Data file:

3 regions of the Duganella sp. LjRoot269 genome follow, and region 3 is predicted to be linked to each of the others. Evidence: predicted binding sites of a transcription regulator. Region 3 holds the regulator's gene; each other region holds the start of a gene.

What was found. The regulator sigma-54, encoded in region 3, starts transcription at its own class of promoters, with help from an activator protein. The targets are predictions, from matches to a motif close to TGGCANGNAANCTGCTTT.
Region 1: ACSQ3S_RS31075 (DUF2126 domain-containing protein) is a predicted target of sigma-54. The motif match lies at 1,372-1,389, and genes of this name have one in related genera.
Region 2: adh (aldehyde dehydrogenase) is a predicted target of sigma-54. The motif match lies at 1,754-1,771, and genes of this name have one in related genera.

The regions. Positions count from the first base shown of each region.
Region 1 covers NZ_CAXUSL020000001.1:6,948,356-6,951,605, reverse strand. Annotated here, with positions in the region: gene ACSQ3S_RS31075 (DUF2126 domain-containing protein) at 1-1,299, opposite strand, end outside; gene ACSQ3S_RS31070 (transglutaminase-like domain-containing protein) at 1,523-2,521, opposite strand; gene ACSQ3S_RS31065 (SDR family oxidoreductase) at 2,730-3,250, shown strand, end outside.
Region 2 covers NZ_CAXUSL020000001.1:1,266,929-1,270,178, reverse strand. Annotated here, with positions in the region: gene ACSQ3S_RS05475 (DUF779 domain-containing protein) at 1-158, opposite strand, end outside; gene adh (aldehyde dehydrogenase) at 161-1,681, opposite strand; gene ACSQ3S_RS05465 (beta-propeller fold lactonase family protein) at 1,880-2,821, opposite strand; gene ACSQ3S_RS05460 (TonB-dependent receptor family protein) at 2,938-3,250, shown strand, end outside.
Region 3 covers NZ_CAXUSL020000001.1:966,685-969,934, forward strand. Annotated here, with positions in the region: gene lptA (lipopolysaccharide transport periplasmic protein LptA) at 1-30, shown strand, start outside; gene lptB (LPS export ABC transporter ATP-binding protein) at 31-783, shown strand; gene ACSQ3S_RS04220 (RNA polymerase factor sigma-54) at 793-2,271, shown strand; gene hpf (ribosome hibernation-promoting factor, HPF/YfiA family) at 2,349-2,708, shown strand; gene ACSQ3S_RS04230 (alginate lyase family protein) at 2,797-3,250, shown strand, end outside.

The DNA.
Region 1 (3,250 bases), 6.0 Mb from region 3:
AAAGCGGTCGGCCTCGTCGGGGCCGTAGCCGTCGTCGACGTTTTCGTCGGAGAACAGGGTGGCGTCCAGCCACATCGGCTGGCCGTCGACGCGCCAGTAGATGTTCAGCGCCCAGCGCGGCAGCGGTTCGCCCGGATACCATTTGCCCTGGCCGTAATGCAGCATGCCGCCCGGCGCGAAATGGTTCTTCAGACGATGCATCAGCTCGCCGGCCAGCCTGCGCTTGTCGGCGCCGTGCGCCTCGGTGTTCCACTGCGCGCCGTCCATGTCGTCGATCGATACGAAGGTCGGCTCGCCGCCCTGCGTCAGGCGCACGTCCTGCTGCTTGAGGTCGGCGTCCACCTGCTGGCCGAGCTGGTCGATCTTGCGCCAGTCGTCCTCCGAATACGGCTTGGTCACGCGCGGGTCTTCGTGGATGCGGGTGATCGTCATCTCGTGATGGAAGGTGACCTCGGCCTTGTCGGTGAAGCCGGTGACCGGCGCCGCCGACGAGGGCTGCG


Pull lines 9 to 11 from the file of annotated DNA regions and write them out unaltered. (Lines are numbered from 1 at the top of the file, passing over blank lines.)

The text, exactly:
The DNA.
Region 1 (3,250 bases), 6.0 Mb from region 3:
AAAGCGGTCGGCCTCGTCGGGGCCGTAGCCGTCGTCGACGTTTTCGTCGGAGAACAGGGTGGCGTCCAGCCACATCGGCTGGCCGTCGACGCGCCAGTAGATGTTCAGCGCCCAGCGCGGCAGCGGTTCGCCCGGATACCATTTGCCCTGGCCGTAATGCAGCATGCCGCCCGGCGCGAAATGGTTCTTCAGACGATGCATCAGCTCGCCGGCCAGCCTGCGCTTGTCGGCGCCGTGCGCCTCGGTGTTCCACTGCGCGCCGTCCATGTCGTCGATCGATACGAAGGTCGGCTCGCCGCCCTGCGTCAGGCGCACGTCCTGCTGCTTGAGGTCGGCGTCCACCTGCTGGCCGAGCTGGTCGATCTTGCGCCAGTCGTCCTCCGAATACGGCTTGGTCACGCGCGGGTCTTCGTGGATGCGGGTGATCGTCATCTCGTGATGGAAGGTGACCTCGGCCTTGTCGGTGAAGCCGGTGACCGGCGCCGCCGACGAGGGCTGCG